Your doctor may prescribe medication you can take to lower high blood pressure. If complications associated with high blood pressure are present, other drugs may also be prescribed. Whatever the treatment prescribed for you, it is a good idea to keep the following guidelines in mind when you're taking prescription drugs.
Know the names of your medications and how they work. Know the generic and brand names, dosages, and side effects of the drugs. Always keep a list of your medications with you.
Let every doctor you see know what drugs you take and if your medication or dosage has changed since your last visit.
Take medications as scheduled, at the same time every day. Do not stop taking or change your medications unless you first talk with your doctor. Even if you feel good, continue to take your medications. Stopping drugs suddenly can make the condition worse.
Have a routine for taking medications. For example, using a pillbox marked with the days of the week, fill the pillbox at the beginning of each week to make it easier to remember.
Keep a medication calendar and note every time you take a dose. Prescription labels tells you how much to take at each dose, but your doctor may change the dosage periodically, depending on your response to the drug. On your medication calendar, you can list any changes in dosages as prescribed by your doctor.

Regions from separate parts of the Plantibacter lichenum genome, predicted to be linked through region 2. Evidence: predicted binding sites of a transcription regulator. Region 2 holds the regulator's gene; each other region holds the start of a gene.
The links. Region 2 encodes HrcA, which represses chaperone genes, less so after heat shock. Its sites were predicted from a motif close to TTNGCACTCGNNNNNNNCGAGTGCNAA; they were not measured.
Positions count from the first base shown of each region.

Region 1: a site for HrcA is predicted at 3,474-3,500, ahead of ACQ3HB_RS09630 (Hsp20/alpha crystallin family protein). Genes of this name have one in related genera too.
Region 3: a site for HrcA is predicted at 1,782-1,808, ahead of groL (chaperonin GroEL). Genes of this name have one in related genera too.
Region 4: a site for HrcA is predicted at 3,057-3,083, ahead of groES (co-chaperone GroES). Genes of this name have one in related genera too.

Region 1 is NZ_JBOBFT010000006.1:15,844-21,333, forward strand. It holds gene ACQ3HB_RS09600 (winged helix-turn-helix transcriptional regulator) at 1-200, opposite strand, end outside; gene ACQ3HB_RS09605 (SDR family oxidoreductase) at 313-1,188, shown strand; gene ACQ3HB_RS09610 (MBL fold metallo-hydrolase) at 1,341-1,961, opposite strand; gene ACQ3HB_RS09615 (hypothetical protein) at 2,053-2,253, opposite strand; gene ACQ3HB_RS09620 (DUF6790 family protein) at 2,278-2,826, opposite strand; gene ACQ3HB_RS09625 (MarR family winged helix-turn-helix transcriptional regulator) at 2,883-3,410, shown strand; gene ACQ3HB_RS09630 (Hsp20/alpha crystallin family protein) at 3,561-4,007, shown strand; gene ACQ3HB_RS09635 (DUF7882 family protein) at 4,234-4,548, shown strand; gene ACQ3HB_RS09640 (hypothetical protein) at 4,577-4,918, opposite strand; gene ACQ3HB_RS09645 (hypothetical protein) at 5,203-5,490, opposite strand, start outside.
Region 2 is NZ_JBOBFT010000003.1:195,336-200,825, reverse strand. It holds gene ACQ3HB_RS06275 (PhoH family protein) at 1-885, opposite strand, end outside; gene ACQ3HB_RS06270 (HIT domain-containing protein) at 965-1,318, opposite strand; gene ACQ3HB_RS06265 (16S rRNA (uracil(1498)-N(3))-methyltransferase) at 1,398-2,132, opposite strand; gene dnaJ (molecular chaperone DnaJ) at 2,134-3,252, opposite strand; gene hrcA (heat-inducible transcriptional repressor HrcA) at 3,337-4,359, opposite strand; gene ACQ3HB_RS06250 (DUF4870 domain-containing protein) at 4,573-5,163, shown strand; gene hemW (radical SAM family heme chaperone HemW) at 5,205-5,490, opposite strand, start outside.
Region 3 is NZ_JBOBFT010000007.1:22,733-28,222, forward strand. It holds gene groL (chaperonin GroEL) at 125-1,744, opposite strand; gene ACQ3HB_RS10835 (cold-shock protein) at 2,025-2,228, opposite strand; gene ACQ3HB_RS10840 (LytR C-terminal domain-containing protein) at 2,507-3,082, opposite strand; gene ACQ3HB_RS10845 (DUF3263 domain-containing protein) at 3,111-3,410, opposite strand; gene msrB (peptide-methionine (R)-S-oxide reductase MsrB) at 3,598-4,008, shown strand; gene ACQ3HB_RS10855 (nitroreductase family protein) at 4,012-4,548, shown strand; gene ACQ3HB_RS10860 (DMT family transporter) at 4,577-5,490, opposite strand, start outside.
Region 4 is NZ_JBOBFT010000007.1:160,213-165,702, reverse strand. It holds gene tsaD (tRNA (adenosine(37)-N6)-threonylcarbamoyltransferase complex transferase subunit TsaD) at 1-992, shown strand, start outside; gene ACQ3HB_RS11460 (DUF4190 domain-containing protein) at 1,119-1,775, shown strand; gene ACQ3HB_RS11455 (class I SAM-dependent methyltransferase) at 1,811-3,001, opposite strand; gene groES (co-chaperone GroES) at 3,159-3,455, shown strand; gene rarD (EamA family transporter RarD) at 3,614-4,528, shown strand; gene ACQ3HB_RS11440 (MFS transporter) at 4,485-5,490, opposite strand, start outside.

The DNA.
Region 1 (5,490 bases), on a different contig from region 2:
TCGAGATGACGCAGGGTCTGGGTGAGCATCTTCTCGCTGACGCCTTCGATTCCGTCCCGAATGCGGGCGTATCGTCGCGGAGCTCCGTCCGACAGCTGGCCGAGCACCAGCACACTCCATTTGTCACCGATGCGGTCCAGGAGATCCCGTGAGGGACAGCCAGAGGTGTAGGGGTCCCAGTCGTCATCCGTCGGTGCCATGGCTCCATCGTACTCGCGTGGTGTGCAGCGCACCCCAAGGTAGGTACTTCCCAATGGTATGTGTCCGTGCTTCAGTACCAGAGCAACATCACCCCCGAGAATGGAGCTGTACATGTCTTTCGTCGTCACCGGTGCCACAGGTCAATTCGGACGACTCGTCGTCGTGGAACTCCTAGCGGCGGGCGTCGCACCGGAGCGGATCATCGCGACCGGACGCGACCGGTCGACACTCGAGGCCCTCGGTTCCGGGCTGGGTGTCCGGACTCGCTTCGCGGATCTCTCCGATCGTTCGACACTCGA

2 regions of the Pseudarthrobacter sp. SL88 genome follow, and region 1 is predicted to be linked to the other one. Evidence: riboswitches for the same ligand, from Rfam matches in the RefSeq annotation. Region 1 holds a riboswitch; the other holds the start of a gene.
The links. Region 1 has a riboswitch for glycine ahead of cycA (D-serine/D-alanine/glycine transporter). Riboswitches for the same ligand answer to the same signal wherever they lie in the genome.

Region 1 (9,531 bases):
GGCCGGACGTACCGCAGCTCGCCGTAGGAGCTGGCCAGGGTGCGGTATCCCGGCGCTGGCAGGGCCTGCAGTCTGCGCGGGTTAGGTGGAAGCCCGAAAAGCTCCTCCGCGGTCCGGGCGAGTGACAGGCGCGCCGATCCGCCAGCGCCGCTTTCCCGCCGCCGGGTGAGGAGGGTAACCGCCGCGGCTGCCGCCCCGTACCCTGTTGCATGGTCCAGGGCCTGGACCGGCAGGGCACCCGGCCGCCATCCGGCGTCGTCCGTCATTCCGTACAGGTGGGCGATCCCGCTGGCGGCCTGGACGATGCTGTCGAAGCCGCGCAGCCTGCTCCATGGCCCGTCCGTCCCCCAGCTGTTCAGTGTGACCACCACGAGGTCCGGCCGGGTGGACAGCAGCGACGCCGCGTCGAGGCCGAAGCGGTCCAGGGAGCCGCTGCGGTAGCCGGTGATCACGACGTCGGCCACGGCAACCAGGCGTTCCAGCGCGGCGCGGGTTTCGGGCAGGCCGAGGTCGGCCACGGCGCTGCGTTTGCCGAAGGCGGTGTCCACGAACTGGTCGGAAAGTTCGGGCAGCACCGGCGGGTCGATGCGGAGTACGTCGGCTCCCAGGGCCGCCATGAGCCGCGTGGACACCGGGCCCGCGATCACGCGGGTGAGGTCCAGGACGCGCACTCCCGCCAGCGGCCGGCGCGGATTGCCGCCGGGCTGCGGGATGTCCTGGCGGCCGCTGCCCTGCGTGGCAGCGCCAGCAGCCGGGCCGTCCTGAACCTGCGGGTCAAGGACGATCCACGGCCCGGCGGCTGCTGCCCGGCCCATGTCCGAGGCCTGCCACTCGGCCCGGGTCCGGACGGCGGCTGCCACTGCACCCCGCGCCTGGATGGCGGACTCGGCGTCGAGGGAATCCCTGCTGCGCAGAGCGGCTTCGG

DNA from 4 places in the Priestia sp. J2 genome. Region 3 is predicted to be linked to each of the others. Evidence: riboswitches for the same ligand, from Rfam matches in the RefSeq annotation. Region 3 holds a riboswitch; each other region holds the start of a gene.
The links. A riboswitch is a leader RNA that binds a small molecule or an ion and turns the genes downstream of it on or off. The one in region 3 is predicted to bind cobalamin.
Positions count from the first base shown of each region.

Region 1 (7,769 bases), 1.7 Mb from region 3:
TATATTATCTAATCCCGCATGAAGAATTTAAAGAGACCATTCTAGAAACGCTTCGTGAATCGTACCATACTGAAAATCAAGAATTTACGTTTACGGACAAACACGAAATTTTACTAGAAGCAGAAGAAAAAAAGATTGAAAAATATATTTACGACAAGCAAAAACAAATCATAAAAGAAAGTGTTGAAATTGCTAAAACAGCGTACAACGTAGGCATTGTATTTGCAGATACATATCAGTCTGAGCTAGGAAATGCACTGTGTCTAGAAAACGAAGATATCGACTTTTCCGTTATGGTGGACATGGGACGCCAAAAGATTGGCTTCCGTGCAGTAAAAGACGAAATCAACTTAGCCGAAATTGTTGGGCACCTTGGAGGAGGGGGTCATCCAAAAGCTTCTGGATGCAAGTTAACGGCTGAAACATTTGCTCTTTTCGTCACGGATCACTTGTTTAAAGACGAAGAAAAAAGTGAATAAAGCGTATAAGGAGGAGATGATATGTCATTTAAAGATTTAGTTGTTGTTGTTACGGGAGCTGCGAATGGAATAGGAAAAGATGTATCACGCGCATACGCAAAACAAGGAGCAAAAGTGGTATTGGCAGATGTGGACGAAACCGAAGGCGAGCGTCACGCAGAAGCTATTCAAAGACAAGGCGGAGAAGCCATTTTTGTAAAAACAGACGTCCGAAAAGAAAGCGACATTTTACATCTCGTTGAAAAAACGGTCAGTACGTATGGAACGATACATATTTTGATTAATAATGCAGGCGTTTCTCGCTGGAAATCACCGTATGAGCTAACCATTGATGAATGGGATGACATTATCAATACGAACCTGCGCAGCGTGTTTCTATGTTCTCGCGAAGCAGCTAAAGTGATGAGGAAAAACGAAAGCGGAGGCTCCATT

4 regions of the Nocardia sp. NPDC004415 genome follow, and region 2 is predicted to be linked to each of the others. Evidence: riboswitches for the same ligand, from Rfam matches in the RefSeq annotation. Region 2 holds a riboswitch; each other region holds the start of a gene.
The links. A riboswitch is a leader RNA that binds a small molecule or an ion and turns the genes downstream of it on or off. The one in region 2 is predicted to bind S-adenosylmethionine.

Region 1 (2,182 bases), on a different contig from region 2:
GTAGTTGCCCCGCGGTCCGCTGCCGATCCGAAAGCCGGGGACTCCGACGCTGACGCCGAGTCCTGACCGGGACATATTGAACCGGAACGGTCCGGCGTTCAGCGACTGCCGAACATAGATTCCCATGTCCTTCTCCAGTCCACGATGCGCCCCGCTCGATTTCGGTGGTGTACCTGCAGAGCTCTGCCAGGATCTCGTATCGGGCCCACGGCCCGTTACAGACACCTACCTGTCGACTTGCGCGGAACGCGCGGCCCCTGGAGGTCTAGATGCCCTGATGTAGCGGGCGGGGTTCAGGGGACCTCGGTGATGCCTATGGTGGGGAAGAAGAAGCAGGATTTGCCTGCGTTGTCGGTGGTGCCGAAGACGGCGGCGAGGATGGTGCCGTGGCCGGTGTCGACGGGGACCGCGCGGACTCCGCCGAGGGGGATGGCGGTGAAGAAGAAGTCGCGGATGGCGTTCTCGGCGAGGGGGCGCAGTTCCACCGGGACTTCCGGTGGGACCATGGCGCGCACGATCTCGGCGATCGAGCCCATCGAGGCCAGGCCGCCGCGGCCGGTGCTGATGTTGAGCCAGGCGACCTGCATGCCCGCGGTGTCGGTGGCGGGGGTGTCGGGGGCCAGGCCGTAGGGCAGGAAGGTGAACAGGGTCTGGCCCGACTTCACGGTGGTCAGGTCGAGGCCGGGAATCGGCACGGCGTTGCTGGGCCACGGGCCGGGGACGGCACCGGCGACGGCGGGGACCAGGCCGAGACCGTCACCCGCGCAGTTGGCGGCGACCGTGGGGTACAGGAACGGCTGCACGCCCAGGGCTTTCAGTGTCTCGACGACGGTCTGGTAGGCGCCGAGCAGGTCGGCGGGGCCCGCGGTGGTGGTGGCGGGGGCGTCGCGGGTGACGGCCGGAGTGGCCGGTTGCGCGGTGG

Do not decrease your medication dosage to save money. You must take the full amount to get the full benefits. If cost is a problem, talk with your doctor about ways you can reduce the costs of your medications.
Do not take any over-the-counter drugs or herbal therapies unless you ask your doctor first. Some drugs may interact with each other causing undesirable effects.
If you forget to take a dose, take it as soon as you remember. However, if it is almost time for your next dose, skip the missed dose and go back to your regular dosing schedule. Do not take two doses to make up for the dose you missed.
Regularly fill prescriptions and ask the pharmacist any questions you have. Do not wait until you are completely out of medication before filling prescriptions. If you have trouble getting to the pharmacy, have financial concerns, or have other problems that make it difficult for you to get your medications, let your doctor know.
When traveling, keep drugs with you so you can take them as scheduled. On longer trips, take an extra week's supply of medications and copies of your prescriptions, in case you need to get a refill.
Before having surgery with a general anesthetic, including dental surgery, tell the doctor or dentist in charge what drugs you are taking. An antibiotic may need to be prescribed prior to a surgical or dental procedure. Also, let the doctor know if you are taking aspirin and/or any other blood thinners.
Some drugs may alter your heart rate, so take your pulse regularly.
Drugs that relax constricted blood vessels may cause dizziness. If you experience dizziness when standing or getting out of bed, sit or lie down for a few minutes. This will increase your blood pressure. Then get up more slowly.
If you have any questions about your medications, don't hesitate to ask your doctor.